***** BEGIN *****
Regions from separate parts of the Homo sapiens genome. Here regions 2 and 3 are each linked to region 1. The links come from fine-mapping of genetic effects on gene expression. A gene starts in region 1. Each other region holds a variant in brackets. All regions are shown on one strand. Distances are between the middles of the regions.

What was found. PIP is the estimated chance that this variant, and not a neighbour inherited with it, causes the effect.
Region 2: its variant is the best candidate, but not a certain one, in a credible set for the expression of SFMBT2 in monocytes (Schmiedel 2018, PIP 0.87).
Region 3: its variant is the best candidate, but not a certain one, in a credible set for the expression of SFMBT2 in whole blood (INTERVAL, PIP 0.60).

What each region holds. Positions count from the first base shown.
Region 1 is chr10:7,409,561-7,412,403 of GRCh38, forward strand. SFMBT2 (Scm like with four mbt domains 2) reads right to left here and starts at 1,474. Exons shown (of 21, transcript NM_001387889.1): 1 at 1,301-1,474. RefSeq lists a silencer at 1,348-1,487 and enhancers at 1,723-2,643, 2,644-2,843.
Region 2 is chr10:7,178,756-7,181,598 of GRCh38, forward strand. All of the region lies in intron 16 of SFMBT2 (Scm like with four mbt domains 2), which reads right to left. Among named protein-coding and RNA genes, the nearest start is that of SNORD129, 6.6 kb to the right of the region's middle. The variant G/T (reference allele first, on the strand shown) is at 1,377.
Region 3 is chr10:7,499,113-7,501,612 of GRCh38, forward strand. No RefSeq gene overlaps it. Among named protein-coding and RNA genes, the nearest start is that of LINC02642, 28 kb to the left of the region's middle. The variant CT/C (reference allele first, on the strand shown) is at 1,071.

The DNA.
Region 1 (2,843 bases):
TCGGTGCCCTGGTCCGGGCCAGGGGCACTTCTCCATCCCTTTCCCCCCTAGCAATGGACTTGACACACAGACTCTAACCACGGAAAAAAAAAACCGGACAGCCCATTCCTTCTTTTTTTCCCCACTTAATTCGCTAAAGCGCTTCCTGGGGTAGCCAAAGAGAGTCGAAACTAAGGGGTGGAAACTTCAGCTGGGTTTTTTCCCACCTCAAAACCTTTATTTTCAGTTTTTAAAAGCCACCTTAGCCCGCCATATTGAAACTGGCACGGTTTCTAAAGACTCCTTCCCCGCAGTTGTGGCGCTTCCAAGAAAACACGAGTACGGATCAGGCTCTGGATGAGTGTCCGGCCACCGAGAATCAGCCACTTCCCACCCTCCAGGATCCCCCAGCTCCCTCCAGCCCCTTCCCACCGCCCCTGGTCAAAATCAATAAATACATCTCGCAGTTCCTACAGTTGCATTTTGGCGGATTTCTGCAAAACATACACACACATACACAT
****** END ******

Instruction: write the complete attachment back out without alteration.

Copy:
Regions from separate parts of the Homo sapiens genome. Here regions 2 and 3 are each linked to region 1. The links come from fine-mapping of genetic effects on gene expression. A gene starts in region 1. Each other region holds a variant in brackets. All regions are shown on one strand. Distances are between the middles of the regions.

What was found. PIP is the estimated chance that this variant, and not a neighbour inherited with it, causes the effect.
Region 2: its variant is the best candidate, but not a certain one, in a credible set for the expression of SFMBT2 in monocytes (Schmiedel 2018, PIP 0.87).
Region 3: its variant is the best candidate, but not a certain one, in a credible set for the expression of SFMBT2 in whole blood (INTERVAL, PIP 0.60).

What each region holds. Positions count from the first base shown.
Region 1 is chr10:7,409,561-7,412,403 of GRCh38, forward strand. SFMBT2 (Scm like with four mbt domains 2) reads right to left here and starts at 1,474. Exons shown (of 21, transcript NM_001387889.1): 1 at 1,301-1,474. RefSeq lists a silencer at 1,348-1,487 and enhancers at 1,723-2,643, 2,644-2,843.
Region 2 is chr10:7,178,756-7,181,598 of GRCh38, forward strand. All of the region lies in intron 16 of SFMBT2 (Scm like with four mbt domains 2), which reads right to left. Among named protein-coding and RNA genes, the nearest start is that of SNORD129, 6.6 kb to the right of the region's middle. The variant G/T (reference allele first, on the strand shown) is at 1,377.
Region 3 is chr10:7,499,113-7,501,612 of GRCh38, forward strand. No RefSeq gene overlaps it. Among named protein-coding and RNA genes, the nearest start is that of LINC02642, 28 kb to the left of the region's middle. The variant CT/C (reference allele first, on the strand shown) is at 1,071.

The DNA.
Region 1 (2,843 bases):
TCGGTGCCCTGGTCCGGGCCAGGGGCACTTCTCCATCCCTTTCCCCCCTAGCAATGGACTTGACACACAGACTCTAACCACGGAAAAAAAAAACCGGACAGCCCATTCCTTCTTTTTTTCCCCACTTAATTCGCTAAAGCGCTTCCTGGGGTAGCCAAAGAGAGTCGAAACTAAGGGGTGGAAACTTCAGCTGGGTTTTTTCCCACCTCAAAACCTTTATTTTCAGTTTTTAAAAGCCACCTTAGCCCGCCATATTGAAACTGGCACGGTTTCTAAAGACTCCTTCCCCGCAGTTGTGGCGCTTCCAAGAAAACACGAGTACGGATCAGGCTCTGGATGAGTGTCCGGCCACCGAGAATCAGCCACTTCCCACCCTCCAGGATCCCCCAGCTCCCTCCAGCCCCTTCCCACCGCCCCTGGTCAAAATCAATAAATACATCTCGCAGTTCCTACAGTTGCATTTTGGCGGATTTCTGCAAAACATACACACACATACACAT